Carnicer J., Stefanescu C., Vives-Ingla M., López C., Cortizas S., Wheat C., Vila R., Llusià J., Peñuelas J. (2019) Phenotypic biomarkers of climatic impacts on declining insect populations: A key role for decadal drought, thermal buffering and amplification effects and host plant dynamics. Journal of Animal Ecology. : 0-0.EnllaçDoi: 10.1111/1365-2656.12933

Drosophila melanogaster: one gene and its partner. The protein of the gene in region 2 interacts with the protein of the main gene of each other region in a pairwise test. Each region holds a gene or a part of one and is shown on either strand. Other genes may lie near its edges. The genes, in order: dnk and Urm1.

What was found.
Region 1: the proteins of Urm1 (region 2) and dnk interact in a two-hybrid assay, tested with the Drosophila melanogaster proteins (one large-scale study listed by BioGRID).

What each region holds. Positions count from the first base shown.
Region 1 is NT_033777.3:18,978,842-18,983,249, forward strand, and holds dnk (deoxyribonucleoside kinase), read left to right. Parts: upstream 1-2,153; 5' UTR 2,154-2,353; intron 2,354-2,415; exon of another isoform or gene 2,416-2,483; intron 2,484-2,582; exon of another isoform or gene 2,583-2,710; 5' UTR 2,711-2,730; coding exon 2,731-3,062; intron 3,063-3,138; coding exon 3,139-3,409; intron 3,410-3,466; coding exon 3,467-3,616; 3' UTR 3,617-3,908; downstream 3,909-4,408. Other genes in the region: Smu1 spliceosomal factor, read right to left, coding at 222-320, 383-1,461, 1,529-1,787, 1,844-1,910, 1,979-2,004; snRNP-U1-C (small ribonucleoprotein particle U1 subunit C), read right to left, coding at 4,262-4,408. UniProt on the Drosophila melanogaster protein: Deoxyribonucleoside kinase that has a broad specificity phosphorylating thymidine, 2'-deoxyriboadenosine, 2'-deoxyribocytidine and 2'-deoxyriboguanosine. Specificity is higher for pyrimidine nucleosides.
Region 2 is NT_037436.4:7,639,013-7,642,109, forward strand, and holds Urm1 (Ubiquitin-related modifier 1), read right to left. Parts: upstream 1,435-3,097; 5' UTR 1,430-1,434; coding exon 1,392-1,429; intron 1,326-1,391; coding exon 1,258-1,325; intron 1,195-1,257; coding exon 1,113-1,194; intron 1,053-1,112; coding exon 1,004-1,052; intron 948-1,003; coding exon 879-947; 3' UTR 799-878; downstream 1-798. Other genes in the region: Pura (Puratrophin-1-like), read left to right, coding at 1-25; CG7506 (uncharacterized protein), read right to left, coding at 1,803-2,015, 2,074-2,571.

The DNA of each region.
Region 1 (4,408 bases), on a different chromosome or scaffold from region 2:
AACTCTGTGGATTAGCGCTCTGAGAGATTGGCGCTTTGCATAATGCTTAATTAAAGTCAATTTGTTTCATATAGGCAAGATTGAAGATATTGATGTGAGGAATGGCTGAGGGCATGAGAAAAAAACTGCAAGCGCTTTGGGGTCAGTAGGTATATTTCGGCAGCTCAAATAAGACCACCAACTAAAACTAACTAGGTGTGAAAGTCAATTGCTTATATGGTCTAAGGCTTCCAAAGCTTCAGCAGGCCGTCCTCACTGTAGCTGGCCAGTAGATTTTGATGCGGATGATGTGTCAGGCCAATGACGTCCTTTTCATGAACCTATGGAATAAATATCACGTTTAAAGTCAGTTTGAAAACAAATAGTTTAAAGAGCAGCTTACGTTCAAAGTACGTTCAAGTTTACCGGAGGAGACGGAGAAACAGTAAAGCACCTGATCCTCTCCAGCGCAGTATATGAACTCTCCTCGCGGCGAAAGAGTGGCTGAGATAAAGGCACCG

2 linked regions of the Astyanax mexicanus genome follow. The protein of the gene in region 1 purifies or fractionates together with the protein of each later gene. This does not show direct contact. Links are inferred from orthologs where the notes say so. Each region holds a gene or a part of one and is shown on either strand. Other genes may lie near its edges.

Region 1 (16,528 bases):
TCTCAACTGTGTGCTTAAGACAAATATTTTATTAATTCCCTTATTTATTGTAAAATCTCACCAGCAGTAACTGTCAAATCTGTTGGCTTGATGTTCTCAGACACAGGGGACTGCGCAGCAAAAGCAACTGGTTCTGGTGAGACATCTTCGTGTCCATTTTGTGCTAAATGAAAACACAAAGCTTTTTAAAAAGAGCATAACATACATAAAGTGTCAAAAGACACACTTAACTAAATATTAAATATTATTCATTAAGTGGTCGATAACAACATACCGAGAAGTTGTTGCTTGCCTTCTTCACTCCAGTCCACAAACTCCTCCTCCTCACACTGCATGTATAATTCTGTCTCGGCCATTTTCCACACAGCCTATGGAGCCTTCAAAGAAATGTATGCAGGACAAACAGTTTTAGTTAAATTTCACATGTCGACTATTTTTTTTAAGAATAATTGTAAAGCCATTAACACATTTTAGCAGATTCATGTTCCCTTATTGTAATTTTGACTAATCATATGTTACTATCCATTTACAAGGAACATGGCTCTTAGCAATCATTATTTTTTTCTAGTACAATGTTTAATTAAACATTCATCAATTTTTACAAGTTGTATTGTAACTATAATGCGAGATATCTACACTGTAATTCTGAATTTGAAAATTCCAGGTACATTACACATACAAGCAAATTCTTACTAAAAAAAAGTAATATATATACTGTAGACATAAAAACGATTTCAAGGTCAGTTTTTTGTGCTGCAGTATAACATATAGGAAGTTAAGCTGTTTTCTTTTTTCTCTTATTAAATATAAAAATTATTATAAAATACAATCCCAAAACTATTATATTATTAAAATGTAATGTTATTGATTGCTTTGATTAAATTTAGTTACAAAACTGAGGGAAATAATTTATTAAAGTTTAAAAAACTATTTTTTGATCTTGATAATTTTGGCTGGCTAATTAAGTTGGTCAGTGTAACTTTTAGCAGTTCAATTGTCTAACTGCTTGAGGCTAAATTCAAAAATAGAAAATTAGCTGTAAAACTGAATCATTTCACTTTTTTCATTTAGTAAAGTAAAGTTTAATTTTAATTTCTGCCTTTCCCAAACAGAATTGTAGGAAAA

Widespread population declines have been reported for diverse Mediterranean butterflies over the last three decades, and have been significantly associated with increased global change impacts. The specific landscape and climatic drivers of these declines remain uncertain for most declining species. Here, we analyse whether plastic phenotypic traits of a model butterfly species (Pieris napi) perform as reliable biomarkers of vulnerability to extreme temperature impacts in natural populations, showing contrasting trends in thermally exposed and thermally buffered populations. We also examine whether improved descriptions of thermal exposure of insect populations can be achieved by combining multiple information sources (i.e., integrating measurements of habitat thermal buffering, habitat thermal amplification, host plant transpiration, and experimental assessments of thermal death time (TDT), thermal avoidance behaviour (TAB) and thermally induced trait plasticity). These integrative analyses are conducted in two demographically declining and two non-declining populations of P. napi. The results show that plastic phenotypic traits (butterfly body mass and wing size) are reliable biomarkers of population vulnerability to extreme thermal conditions. Butterfly wing size is strongly reduced only in thermally exposed populations during summer drought periods. Laboratory rearing of these populations documented reduced wing size due to significant negative effects of increased temperatures affecting larval growth. We conclude that these thermal biomarkers are indicative of the population vulnerability to increasing global warming impacts, showing contrasting trends in thermally exposed and buffered populations. Thermal effects in host plant microsites significantly differ between populations, with stressful thermal conditions only effectively ameliorated in mid-elevation populations. In lowland populations, we observe a sixfold reduction in vegetation thermal buffering effects, and larval growth occurs in these populations at significantly higher temperatures. Lowland populations show reduced host plant quality (C/N ratio), reduced leaf transpiration rates and complete above-ground plant senescence during the peak of summer drought. Amplified host plant temperatures are observed in open microsites, reaching thermal thresholds that can affect larval survival. Overall, our results suggest that butterfly population vulnerability to long-term drought periods is associated with multiple co-occurring and interrelated ecological factors, including limited vegetation thermal buffering effects at lowland sites, significant drought impacts on host plant transpiration and amplified leaf surface temperature, as well as reduced leaf quality linked to the seasonal advance of plant phenology. Our results also identify multiannual summer droughts affecting larval growing periods as a key driver of the recently reported butterfly population declines in the Mediterranean biome. © 2018 The Authors. Journal of Animal Ecology © 2018 British Ecological Society